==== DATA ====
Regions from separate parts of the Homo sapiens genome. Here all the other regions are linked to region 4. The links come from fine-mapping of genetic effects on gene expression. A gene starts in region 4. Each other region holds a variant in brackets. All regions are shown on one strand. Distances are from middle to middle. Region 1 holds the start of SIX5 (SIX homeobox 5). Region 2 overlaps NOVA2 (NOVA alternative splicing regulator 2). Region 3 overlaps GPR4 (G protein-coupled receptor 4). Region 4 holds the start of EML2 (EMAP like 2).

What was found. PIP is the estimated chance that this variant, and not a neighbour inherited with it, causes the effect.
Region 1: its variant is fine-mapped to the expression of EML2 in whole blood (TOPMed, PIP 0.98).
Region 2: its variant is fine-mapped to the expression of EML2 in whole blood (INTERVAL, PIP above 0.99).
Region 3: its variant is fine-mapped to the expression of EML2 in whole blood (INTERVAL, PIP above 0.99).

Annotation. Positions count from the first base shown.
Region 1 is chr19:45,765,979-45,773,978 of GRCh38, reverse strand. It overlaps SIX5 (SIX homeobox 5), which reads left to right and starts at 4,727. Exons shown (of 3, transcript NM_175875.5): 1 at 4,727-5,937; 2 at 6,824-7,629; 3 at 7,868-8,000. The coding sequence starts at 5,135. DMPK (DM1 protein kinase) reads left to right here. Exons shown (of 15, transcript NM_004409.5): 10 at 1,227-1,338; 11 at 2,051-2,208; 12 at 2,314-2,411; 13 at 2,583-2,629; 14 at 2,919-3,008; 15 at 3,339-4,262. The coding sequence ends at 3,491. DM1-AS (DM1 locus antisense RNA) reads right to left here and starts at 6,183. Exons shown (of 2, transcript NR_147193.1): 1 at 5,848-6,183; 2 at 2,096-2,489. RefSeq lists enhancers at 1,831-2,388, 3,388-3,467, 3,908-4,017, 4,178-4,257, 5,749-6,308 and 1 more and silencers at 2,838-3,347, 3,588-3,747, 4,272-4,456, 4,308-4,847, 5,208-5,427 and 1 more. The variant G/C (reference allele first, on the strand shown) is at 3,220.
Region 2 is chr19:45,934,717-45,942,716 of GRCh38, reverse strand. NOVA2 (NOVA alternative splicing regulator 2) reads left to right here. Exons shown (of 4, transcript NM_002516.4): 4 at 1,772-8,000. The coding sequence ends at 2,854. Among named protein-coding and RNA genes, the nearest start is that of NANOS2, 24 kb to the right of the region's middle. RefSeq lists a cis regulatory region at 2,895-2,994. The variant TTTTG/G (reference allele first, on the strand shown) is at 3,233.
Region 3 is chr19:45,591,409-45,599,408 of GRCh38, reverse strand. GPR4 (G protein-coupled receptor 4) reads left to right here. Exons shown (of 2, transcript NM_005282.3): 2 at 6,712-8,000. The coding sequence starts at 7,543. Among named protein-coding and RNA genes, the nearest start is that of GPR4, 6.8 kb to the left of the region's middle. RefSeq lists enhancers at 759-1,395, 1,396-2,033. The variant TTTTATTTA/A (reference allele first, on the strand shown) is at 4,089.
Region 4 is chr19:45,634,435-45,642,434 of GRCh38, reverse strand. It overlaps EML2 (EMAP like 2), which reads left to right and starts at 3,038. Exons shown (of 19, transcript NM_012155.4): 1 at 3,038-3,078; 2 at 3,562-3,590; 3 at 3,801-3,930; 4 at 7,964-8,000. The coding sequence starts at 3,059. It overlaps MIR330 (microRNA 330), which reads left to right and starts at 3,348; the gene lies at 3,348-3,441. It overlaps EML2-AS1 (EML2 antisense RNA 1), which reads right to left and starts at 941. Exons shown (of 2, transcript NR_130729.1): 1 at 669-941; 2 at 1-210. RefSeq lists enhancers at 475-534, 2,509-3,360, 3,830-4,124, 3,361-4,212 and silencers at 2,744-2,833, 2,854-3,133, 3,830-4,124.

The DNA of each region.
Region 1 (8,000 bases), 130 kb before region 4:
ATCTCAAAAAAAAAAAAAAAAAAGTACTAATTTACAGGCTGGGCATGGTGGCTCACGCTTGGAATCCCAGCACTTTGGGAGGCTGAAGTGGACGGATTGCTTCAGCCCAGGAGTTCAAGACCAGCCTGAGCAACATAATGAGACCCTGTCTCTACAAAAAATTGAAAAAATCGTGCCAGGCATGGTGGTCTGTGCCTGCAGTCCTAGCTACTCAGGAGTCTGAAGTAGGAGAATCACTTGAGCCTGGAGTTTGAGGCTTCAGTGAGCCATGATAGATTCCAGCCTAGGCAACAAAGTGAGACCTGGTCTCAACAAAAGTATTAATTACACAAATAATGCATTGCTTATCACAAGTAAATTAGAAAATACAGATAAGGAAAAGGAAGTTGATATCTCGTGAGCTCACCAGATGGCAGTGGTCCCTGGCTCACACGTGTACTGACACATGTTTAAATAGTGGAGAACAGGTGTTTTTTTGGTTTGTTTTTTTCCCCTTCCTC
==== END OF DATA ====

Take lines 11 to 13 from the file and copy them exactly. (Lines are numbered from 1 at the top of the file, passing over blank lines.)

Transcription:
The DNA of each region.
Region 1 (8,000 bases), 130 kb before region 4:
ATCTCAAAAAAAAAAAAAAAAAAGTACTAATTTACAGGCTGGGCATGGTGGCTCACGCTTGGAATCCCAGCACTTTGGGAGGCTGAAGTGGACGGATTGCTTCAGCCCAGGAGTTCAAGACCAGCCTGAGCAACATAATGAGACCCTGTCTCTACAAAAAATTGAAAAAATCGTGCCAGGCATGGTGGTCTGTGCCTGCAGTCCTAGCTACTCAGGAGTCTGAAGTAGGAGAATCACTTGAGCCTGGAGTTTGAGGCTTCAGTGAGCCATGATAGATTCCAGCCTAGGCAACAAAGTGAGACCTGGTCTCAACAAAAGTATTAATTACACAAATAATGCATTGCTTATCACAAGTAAATTAGAAAATACAGATAAGGAAAAGGAAGTTGATATCTCGTGAGCTCACCAGATGGCAGTGGTCCCTGGCTCACACGTGTACTGACACATGTTTAAATAGTGGAGAACAGGTGTTTTTTTGGTTTGTTTTTTTCCCCTTCCTC